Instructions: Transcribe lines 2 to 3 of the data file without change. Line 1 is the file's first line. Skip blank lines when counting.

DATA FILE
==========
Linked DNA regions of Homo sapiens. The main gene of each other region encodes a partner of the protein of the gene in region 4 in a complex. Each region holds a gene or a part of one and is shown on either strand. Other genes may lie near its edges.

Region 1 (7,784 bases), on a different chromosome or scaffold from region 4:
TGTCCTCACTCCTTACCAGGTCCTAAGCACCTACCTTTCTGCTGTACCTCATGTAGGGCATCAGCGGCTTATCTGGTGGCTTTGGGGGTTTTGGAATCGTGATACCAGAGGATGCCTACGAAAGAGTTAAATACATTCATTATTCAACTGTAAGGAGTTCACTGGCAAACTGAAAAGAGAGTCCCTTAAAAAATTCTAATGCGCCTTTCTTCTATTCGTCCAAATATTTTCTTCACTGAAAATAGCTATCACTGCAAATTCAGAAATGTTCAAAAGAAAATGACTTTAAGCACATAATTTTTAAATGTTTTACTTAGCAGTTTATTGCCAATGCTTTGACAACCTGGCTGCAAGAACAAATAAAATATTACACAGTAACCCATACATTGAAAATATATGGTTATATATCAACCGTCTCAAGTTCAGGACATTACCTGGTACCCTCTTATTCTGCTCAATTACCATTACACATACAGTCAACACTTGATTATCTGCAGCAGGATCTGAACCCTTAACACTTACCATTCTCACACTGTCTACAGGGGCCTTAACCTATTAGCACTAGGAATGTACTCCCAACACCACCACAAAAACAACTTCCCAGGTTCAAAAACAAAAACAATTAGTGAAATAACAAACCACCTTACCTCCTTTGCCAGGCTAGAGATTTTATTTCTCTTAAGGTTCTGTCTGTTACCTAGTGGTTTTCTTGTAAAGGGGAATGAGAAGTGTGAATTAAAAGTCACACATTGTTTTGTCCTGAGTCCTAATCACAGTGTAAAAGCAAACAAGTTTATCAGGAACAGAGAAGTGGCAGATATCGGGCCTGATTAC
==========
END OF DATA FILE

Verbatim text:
Region 1 (7,784 bases), on a different chromosome or scaffold from region 4:
TGTCCTCACTCCTTACCAGGTCCTAAGCACCTACCTTTCTGCTGTACCTCATGTAGGGCATCAGCGGCTTATCTGGTGGCTTTGGGGGTTTTGGAATCGTGATACCAGAGGATGCCTACGAAAGAGTTAAATACATTCATTATTCAACTGTAAGGAGTTCACTGGCAAACTGAAAAGAGAGTCCCTTAAAAAATTCTAATGCGCCTTTCTTCTATTCGTCCAAATATTTTCTTCACTGAAAATAGCTATCACTGCAAATTCAGAAATGTTCAAAAGAAAATGACTTTAAGCACATAATTTTTAAATGTTTTACTTAGCAGTTTATTGCCAATGCTTTGACAACCTGGCTGCAAGAACAAATAAAATATTACACAGTAACCCATACATTGAAAATATATGGTTATATATCAACCGTCTCAAGTTCAGGACATTACCTGGTACCCTCTTATTCTGCTCAATTACCATTACACATACAGTCAACACTTGATTATCTGCAGCAGGATCTGAACCCTTAACACTTACCATTCTCACACTGTCTACAGGGGCCTTAACCTATTAGCACTAGGAATGTACTCCCAACACCACCACAAAAACAACTTCCCAGGTTCAAAAACAAAAACAATTAGTGAAATAACAAACCACCTTACCTCCTTTGCCAGGCTAGAGATTTTATTTCTCTTAAGGTTCTGTCTGTTACCTAGTGGTTTTCTTGTAAAGGGGAATGAGAAGTGTGAATTAAAAGTCACACATTGTTTTGTCCTGAGTCCTAATCACAGTGTAAAAGCAAACAAGTTTATCAGGAACAGAGAAGTGGCAGATATCGGGCCTGATTAC